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Good morning everyone… and welcome to our Thanksgiving Sunday! I don’t know about you,
- But, Thanksgiving is one of those holidays that always sneaks up on me…
- Probably because of how fast our stores all transition to Christmas just after Halloween.
- And, yet, I think that’s the reason I like Thanksgiving so much…
- because it’s traditionally been one of the least commercialized of all our national holidays.
I mean, the stores cash in on Halloween, Christmas, Valentine’s Day, and Easter,
- But, beyond the Turkey farmers and supermarkets, there’s not much of a Thanksgiving windfall for retailers.
- We’re not expected to buy Thanksgiving candy or send Thanksgiving cards, or pass out Thanksgiving gifts.
- In a sense, all this holiday asks of us is to gather together with family & friends to share a large meal…
- And to consider all we have to be thankful for.
Oddly enough, some of the most memorable Thanksgivings Joyce and I have ever spent were when we lived in Central Asia.
- They were memorable because the distance between us and our families back home made us more thankful than ever for the gift they were in our lives.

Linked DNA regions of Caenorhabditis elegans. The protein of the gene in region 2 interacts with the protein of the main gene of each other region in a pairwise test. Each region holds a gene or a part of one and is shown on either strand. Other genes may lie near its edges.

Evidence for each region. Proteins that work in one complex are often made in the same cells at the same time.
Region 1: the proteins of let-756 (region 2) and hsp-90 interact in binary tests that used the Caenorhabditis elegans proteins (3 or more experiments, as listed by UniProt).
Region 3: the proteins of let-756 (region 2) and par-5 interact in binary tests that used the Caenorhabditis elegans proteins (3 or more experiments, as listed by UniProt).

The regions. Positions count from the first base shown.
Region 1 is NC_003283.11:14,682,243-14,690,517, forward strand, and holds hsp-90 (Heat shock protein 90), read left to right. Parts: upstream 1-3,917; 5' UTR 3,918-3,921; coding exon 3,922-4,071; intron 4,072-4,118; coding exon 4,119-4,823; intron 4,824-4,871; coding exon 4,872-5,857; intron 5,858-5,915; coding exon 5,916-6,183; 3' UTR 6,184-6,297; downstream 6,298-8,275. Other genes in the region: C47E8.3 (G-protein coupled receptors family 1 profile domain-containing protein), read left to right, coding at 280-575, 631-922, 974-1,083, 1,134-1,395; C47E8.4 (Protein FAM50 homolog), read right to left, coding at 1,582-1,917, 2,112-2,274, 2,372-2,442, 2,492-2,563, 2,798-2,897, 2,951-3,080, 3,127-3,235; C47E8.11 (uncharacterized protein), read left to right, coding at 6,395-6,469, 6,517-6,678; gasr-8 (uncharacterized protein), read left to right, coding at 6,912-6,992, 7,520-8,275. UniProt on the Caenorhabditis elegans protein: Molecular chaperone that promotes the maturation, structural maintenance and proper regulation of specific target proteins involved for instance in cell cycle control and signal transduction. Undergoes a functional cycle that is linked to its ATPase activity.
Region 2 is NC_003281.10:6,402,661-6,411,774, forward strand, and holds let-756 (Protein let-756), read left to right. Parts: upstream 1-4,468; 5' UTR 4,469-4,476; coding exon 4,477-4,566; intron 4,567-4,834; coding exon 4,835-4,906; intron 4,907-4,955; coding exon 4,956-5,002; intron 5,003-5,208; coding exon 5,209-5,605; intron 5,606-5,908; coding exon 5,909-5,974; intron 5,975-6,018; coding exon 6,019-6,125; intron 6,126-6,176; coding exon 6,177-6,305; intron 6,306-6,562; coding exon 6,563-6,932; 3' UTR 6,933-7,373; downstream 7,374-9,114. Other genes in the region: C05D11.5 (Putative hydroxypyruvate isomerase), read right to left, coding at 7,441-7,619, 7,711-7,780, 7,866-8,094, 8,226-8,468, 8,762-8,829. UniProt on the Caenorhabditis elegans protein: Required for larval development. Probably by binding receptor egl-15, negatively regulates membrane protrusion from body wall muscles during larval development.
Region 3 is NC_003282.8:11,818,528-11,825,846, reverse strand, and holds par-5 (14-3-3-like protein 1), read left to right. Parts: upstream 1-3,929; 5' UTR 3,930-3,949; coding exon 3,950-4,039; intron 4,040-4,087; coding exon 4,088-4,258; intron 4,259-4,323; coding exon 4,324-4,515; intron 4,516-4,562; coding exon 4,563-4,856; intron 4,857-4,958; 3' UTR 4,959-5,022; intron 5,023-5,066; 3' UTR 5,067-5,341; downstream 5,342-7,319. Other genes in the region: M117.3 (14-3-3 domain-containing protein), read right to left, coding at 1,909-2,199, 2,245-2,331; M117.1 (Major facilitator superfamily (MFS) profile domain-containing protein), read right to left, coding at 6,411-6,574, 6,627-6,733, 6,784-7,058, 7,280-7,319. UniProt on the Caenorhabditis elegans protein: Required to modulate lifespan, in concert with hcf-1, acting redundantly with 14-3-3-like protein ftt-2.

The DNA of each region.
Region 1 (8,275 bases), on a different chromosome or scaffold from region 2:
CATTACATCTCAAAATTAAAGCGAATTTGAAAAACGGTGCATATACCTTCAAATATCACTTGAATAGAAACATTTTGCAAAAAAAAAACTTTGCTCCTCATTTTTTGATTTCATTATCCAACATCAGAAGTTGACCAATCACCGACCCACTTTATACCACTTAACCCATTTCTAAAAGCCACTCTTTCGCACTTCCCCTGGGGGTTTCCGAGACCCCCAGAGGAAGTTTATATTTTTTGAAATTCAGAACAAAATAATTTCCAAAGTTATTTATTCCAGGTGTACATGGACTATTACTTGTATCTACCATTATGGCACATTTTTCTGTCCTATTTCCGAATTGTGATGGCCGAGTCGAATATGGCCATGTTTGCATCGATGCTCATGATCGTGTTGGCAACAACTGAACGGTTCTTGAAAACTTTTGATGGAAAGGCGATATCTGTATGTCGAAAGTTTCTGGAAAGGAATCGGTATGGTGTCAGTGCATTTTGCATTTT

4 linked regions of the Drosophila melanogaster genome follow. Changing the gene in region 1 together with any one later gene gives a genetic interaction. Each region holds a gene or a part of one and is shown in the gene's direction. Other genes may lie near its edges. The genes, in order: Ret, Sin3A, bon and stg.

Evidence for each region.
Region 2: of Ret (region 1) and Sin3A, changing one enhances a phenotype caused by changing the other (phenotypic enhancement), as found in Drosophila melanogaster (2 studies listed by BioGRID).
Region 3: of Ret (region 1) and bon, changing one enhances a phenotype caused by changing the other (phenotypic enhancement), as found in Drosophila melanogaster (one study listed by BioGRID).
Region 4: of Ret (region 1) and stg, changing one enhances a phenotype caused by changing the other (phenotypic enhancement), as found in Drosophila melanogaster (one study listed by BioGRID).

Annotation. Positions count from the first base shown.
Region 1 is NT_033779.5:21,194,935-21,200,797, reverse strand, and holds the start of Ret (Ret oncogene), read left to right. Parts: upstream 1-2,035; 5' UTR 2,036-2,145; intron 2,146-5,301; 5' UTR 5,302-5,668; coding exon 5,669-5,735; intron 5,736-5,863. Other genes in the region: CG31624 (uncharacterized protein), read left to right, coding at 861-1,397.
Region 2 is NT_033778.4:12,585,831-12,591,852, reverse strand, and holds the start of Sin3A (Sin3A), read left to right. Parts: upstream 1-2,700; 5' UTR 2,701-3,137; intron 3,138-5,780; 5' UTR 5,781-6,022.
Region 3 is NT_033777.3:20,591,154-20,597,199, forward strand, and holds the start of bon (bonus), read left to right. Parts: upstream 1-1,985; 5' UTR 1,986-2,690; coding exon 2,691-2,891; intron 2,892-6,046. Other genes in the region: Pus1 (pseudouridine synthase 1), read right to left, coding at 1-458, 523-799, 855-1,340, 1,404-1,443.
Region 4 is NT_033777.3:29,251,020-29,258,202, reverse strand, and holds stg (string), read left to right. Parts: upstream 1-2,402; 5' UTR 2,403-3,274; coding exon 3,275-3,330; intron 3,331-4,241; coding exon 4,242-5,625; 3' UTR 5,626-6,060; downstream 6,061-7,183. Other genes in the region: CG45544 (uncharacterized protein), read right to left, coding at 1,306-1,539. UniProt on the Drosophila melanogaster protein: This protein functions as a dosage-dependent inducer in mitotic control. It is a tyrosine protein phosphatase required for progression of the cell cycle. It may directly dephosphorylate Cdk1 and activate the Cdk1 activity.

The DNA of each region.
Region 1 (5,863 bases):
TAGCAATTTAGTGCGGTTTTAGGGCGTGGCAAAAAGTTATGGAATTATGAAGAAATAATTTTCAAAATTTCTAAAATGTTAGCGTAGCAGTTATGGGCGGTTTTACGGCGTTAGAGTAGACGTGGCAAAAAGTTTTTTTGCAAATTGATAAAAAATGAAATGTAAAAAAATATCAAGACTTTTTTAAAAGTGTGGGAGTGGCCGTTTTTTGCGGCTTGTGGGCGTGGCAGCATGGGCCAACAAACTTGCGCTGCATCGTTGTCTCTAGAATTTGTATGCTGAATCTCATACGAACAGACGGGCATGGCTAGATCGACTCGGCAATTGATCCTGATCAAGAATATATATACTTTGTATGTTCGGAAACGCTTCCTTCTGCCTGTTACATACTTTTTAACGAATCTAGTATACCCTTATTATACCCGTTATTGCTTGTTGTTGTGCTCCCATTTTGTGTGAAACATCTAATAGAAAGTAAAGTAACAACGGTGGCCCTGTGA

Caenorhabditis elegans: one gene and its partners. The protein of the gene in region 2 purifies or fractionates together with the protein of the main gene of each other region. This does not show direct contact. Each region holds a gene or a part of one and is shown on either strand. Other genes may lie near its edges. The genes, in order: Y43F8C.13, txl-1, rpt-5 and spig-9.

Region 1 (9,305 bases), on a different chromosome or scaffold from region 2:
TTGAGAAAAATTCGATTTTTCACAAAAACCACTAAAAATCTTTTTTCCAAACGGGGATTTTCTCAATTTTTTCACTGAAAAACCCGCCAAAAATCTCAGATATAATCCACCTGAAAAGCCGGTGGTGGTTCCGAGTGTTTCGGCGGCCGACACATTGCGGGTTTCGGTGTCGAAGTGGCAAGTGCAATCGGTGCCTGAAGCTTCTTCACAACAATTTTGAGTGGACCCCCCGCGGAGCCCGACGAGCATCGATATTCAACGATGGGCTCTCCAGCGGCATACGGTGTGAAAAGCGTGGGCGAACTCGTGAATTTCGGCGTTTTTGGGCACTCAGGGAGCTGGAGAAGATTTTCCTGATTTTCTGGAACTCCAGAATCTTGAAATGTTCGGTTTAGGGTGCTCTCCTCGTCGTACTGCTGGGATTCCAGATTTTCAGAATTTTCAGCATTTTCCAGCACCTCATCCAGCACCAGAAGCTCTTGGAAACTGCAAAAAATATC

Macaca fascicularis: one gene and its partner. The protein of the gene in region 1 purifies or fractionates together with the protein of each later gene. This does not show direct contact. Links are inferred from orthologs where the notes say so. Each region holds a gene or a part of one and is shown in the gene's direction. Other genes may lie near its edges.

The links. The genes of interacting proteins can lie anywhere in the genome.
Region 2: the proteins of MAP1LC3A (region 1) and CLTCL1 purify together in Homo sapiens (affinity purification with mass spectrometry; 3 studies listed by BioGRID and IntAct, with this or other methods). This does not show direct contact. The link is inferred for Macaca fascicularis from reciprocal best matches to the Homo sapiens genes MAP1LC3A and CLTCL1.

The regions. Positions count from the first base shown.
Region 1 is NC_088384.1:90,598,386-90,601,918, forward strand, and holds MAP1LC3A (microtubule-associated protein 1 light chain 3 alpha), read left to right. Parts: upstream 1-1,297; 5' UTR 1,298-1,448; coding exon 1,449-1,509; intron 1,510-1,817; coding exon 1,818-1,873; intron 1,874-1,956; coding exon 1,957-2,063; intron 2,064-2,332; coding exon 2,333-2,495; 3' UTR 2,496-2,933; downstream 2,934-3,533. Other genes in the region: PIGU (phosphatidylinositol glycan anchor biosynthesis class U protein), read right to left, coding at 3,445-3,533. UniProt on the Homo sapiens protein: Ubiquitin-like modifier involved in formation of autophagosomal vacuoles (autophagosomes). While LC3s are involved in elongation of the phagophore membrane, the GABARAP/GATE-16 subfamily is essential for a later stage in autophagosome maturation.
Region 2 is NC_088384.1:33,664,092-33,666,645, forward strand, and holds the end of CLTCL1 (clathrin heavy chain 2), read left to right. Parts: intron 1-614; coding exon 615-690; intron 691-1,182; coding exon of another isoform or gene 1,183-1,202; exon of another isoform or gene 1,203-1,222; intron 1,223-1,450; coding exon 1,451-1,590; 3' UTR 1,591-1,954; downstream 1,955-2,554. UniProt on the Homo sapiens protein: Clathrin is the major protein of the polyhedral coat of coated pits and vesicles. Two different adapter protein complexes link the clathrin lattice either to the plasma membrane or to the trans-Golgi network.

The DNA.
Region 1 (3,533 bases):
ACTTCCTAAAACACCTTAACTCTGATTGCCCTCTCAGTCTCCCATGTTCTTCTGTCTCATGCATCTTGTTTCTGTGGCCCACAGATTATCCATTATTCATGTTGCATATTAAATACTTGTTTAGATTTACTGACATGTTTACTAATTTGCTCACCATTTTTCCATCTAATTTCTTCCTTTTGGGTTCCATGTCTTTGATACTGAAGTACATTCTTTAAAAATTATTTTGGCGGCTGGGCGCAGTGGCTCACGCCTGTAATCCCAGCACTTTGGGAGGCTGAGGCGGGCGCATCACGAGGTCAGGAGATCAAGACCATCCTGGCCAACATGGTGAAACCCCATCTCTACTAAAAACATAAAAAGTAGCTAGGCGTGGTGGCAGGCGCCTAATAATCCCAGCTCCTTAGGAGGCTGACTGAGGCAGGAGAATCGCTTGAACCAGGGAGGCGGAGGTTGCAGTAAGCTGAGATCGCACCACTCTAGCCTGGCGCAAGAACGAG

- and so, we’d spend that Thanksgiving Day, full of thanks for our family and friends living on the other side of the world.
Of course, that’s not to say that we spent all our Thanksgivings alone there.
- In fact, we enjoyed introducing our Tajik friends to a big Thanksgiving meal.
- It was fun watching them try pumpkin pie for the very first time!
- In fact, the adults with little kids tried to avoid it by trying to get their kids to eat it…
- Using their version of “open your mouth the train is coming!”
I don’t know if you’ve ever thought about this, but most cultures in the world practice the same kind of baby talk that we do.
- The language might not be the same, but they’re saying the same things.
- After they get their child to open the bridge for a big delivery of pumpkin pie,
- They’ll start asking them, “Where’s your nose?” “Where’s your ear?”